Posted by: J M | December 22, 2010

N is for neighbours

NThere is much derision by those who don’t live in the capital at the fact that not many people in London know their neighbours, as if it is a bad thing and that without the camaraderie of the old East End, you can’t have a fulfilling experience in your ‘community’. I have only briefly seen any of my neighbours in the six-apartment block we all share, perched precariously at the corner of two main roads, with a Nando’s, a McDonald’s and a Pizza Hut within spitting distance. My neighbours’ main contribution to my life is via pollution, be it noise or air or otherwise.

The flat directly below me seems to have changed occupancy in the last two or three months. The deafening silence of my days and nights have now been replaced by thuds, bumps and beats, sometimes not starting until midnight and going on through the early hours. No genre of music is left untouched: dubstep, dance, rap, R&B, classical, TV themes and even the lambada have all, at one time or another, filtered ‘gently’ through my floor, making my furniture shake and sending a not entirely unpleasurable vibration through my couch and up my spine.

My local council advises you against knocking on the door to complain about the noise. I can see the point. If someone doesn’t care about that remix of La Roux blaring through to the entire postcode, they’re probably not too concerned by decapitating the first busybody who comes a-knocking to complain. Instead, you are to call the council, who promise they’ll be there within 45 minutes. And then you have to wait 45 minutes, for the first time praying that the music doesn’t end. I’ve yet to make it through the entire period without phoning and telling them not to bother because I’m going to bed.

I’m now at my mother’s house for Christmas, working at her kitchen table. Since I arrived home yesterday, there have been three or four interruptions by neighbours. Neighbours may look out for each other and give a friendly wave, but most visitors just call in to dump a load of their boring shit on you. My mother is currently engaged in a conversation that I know she’d rather not be having with a woman who on being asked how she’d been lately had replied ‘Ugh not so good; I’ve been in agony’ as quick as a flash. Through the wall I can hear the plaintive tones of the woman interspersed by the short responses of my mother. She’d rather be watching TV, or reading. Or, by the staccato nature of her replies, taking on a pack of fire-breathing dragons with just a tea towel for a weapon.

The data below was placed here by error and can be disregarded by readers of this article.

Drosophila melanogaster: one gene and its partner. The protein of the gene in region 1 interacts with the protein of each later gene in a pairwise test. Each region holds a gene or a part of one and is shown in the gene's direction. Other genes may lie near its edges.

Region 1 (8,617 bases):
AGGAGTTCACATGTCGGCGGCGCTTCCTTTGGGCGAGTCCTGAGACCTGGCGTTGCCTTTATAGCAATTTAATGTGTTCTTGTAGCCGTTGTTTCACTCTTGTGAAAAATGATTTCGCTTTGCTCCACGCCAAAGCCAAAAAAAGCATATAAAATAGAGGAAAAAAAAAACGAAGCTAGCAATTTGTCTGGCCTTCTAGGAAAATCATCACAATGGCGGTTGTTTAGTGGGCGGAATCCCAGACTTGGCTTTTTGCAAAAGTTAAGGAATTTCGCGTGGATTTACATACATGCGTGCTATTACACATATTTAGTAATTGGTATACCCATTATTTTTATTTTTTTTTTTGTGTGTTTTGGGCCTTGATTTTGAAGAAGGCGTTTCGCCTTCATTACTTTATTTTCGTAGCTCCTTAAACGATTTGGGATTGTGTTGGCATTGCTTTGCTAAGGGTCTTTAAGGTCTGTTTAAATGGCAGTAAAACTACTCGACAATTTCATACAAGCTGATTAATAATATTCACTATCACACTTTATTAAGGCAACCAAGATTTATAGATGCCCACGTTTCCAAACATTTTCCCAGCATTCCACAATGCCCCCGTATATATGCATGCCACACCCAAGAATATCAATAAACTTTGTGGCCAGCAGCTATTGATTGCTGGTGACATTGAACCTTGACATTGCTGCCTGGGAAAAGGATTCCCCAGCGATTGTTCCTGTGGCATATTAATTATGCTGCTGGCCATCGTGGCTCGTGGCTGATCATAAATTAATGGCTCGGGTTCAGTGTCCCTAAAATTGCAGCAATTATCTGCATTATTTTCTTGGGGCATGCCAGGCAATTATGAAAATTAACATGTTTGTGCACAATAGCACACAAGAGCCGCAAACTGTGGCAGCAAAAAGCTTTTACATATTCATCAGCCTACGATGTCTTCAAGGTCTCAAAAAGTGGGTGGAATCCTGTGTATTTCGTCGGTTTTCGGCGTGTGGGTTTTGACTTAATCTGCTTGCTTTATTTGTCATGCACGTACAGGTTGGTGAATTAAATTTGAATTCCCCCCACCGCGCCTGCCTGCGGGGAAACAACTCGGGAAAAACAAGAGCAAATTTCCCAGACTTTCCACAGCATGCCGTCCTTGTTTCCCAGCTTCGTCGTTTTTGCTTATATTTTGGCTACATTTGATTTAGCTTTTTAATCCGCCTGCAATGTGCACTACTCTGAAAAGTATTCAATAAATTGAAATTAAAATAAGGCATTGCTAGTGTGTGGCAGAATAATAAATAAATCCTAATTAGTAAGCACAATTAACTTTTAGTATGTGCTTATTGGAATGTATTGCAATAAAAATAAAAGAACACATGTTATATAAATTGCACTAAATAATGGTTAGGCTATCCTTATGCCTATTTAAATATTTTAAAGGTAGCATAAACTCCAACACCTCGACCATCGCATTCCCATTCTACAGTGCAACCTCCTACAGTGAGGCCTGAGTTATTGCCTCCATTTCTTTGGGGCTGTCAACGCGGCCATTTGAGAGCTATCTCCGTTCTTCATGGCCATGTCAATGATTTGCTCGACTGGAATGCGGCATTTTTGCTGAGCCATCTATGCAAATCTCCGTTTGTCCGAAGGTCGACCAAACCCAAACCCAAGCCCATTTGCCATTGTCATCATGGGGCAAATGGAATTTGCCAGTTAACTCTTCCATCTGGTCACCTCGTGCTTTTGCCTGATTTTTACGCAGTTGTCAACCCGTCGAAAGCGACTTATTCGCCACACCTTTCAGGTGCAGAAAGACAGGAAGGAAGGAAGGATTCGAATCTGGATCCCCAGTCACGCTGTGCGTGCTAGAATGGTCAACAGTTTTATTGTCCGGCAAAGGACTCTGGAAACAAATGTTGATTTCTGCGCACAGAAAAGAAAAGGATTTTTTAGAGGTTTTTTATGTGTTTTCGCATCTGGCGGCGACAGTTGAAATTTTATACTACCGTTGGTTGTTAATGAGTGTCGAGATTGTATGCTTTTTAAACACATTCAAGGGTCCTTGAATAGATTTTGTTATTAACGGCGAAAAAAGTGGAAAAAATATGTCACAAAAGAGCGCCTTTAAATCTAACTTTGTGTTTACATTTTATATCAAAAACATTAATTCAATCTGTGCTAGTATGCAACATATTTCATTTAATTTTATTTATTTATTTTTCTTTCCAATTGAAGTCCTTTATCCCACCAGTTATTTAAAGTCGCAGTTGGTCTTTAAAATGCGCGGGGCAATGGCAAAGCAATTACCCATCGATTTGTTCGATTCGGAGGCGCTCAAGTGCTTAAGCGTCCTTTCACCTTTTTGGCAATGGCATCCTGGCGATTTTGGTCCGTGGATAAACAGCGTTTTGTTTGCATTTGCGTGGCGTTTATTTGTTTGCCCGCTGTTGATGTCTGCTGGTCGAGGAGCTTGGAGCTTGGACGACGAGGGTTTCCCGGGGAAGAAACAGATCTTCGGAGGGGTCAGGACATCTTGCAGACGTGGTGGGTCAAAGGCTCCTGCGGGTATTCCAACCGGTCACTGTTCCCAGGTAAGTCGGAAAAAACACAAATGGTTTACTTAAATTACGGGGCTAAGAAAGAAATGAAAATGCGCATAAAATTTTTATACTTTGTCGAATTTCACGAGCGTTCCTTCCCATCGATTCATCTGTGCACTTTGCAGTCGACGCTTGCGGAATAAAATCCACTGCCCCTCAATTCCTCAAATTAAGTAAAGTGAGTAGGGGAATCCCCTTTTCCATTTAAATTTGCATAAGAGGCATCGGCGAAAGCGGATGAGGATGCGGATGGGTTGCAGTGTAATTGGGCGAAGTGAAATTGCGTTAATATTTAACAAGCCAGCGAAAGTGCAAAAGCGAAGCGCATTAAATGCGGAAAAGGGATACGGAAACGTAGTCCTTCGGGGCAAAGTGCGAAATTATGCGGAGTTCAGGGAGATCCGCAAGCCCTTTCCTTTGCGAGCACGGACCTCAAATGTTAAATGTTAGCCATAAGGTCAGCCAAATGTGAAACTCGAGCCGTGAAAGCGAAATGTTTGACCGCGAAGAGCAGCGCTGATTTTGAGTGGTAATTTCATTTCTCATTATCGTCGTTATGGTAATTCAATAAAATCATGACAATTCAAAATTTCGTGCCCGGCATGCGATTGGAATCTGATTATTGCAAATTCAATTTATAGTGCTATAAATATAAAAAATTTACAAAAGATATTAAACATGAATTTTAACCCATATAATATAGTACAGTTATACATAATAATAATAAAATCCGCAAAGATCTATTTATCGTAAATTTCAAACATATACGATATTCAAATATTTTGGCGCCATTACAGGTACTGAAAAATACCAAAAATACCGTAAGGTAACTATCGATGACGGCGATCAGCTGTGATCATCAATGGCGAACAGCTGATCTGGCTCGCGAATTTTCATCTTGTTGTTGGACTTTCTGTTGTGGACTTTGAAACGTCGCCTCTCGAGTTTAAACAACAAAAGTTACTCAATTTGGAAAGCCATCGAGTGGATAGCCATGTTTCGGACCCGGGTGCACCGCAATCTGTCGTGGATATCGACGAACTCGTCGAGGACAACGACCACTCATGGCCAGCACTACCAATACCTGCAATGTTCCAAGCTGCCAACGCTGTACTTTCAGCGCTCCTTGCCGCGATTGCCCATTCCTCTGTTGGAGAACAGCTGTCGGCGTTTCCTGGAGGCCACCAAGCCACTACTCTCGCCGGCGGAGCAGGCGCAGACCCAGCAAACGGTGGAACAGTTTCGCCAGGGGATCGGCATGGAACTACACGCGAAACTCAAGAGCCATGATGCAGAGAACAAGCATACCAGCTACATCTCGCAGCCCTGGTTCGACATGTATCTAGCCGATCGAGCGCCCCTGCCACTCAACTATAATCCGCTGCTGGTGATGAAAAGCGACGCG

A sense of community is all well and good, but should you wrong them in any way, be prepared to pay. Were one of my mother’s neighbours to receive a complaint about noise or some other matter, a process of elimination would be set in train that would outdo the Nazis for sheer cold-blooded efficiency. Judgements would be made, accusations levelled and relationships shattered because of the lack of anonymity these so-called communities bring. Growing up, I lost count of the amount of times the neighbours were up in arms over tress that were too big, children who were too loud, vicious dogs, footsteps late at night and all that comes with it. My mother, to her credit, has always shrunk away from this kind of behaviour but it happens around her regardless. There is even a Cold War over when to put the bins out.

And so I think back to my faceless neighbours, who exist as mere shadows or even ghosts, making noise and leaving unpleasant smells in the air, but never making face time, never complaining, never apologising, just being. And even as the La Roux remix kicks in for the fourth time that day, I sit back and realise that I know where I’d rather be. And then I put on a Robyn record loud enough to wake a Los Angeles street drinker.

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Responses

  1. growing up, i used to be friends with my neighbour and we would play all the time together. i guess it’s different when you’re children.

    more recently, i lived in an apartment building where my neighbours above me would sing karaoke at all hours of the day/night with its bass reverberating through our entire apartment. i’d complained to strata, asked them to please keep it down, and even called the police several times. still, they continued. one day i thumped on my wall so hard that they turned off their music completely and began stomping on their floor on purpose, until bits of our ceiling started flaking down. this caused me to rush up to their door in a mad rage and confront them about the issue, to which they proclaimed that there was no noise at all, that their music was at a soft level, and he even invited me in to listen for myself. of course, by the time i was invited in, the music had been turned down. luckily, as we were arguing in the hallway, the neighbour next door to him came around the corner and confirmed that when their walls shake whenever the karaoke system is turned on and this family starts their singing. i literally got on my knees and bowed down to her in gratitude for corroborating my story.

    so in a nutshell, neighbours suck sometimes.


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